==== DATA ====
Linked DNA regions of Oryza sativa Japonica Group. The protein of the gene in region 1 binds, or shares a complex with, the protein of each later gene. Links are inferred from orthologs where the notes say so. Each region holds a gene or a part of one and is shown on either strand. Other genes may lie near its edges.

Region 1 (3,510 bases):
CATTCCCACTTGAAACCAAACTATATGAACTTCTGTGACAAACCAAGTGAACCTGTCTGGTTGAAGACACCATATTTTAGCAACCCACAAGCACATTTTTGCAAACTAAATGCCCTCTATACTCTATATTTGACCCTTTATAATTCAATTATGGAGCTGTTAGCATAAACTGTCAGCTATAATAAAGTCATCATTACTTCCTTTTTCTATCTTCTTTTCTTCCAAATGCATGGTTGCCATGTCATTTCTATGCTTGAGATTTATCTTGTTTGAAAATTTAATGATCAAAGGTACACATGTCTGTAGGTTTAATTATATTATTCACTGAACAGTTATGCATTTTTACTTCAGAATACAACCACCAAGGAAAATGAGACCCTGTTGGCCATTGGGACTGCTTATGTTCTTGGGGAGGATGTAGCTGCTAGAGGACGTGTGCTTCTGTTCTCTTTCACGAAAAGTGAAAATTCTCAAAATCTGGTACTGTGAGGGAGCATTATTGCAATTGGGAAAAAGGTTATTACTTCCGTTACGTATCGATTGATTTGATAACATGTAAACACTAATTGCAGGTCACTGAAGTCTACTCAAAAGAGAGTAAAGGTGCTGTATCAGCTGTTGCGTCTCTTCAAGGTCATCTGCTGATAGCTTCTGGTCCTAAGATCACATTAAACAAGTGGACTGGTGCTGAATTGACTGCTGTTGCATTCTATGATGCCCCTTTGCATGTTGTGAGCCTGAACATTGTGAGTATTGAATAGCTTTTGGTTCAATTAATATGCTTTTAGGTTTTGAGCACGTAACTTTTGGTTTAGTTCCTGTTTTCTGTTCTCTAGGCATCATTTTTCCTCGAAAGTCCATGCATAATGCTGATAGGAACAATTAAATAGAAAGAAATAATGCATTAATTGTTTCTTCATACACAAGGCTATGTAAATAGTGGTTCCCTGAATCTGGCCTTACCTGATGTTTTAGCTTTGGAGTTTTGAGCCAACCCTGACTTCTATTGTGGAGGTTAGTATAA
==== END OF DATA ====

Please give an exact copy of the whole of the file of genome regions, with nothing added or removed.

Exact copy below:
Linked DNA regions of Oryza sativa Japonica Group. The protein of the gene in region 1 binds, or shares a complex with, the protein of each later gene. Links are inferred from orthologs where the notes say so. Each region holds a gene or a part of one and is shown on either strand. Other genes may lie near its edges.

Region 1 (3,510 bases):
CATTCCCACTTGAAACCAAACTATATGAACTTCTGTGACAAACCAAGTGAACCTGTCTGGTTGAAGACACCATATTTTAGCAACCCACAAGCACATTTTTGCAAACTAAATGCCCTCTATACTCTATATTTGACCCTTTATAATTCAATTATGGAGCTGTTAGCATAAACTGTCAGCTATAATAAAGTCATCATTACTTCCTTTTTCTATCTTCTTTTCTTCCAAATGCATGGTTGCCATGTCATTTCTATGCTTGAGATTTATCTTGTTTGAAAATTTAATGATCAAAGGTACACATGTCTGTAGGTTTAATTATATTATTCACTGAACAGTTATGCATTTTTACTTCAGAATACAACCACCAAGGAAAATGAGACCCTGTTGGCCATTGGGACTGCTTATGTTCTTGGGGAGGATGTAGCTGCTAGAGGACGTGTGCTTCTGTTCTCTTTCACGAAAAGTGAAAATTCTCAAAATCTGGTACTGTGAGGGAGCATTATTGCAATTGGGAAAAAGGTTATTACTTCCGTTACGTATCGATTGATTTGATAACATGTAAACACTAATTGCAGGTCACTGAAGTCTACTCAAAAGAGAGTAAAGGTGCTGTATCAGCTGTTGCGTCTCTTCAAGGTCATCTGCTGATAGCTTCTGGTCCTAAGATCACATTAAACAAGTGGACTGGTGCTGAATTGACTGCTGTTGCATTCTATGATGCCCCTTTGCATGTTGTGAGCCTGAACATTGTGAGTATTGAATAGCTTTTGGTTCAATTAATATGCTTTTAGGTTTTGAGCACGTAACTTTTGGTTTAGTTCCTGTTTTCTGTTCTCTAGGCATCATTTTTCCTCGAAAGTCCATGCATAATGCTGATAGGAACAATTAAATAGAAAGAAATAATGCATTAATTGTTTCTTCATACACAAGGCTATGTAAATAGTGGTTCCCTGAATCTGGCCTTACCTGATGTTTTAGCTTTGGAGTTTTGAGCCAACCCTGACTTCTATTGTGGAGGTTAGTATAA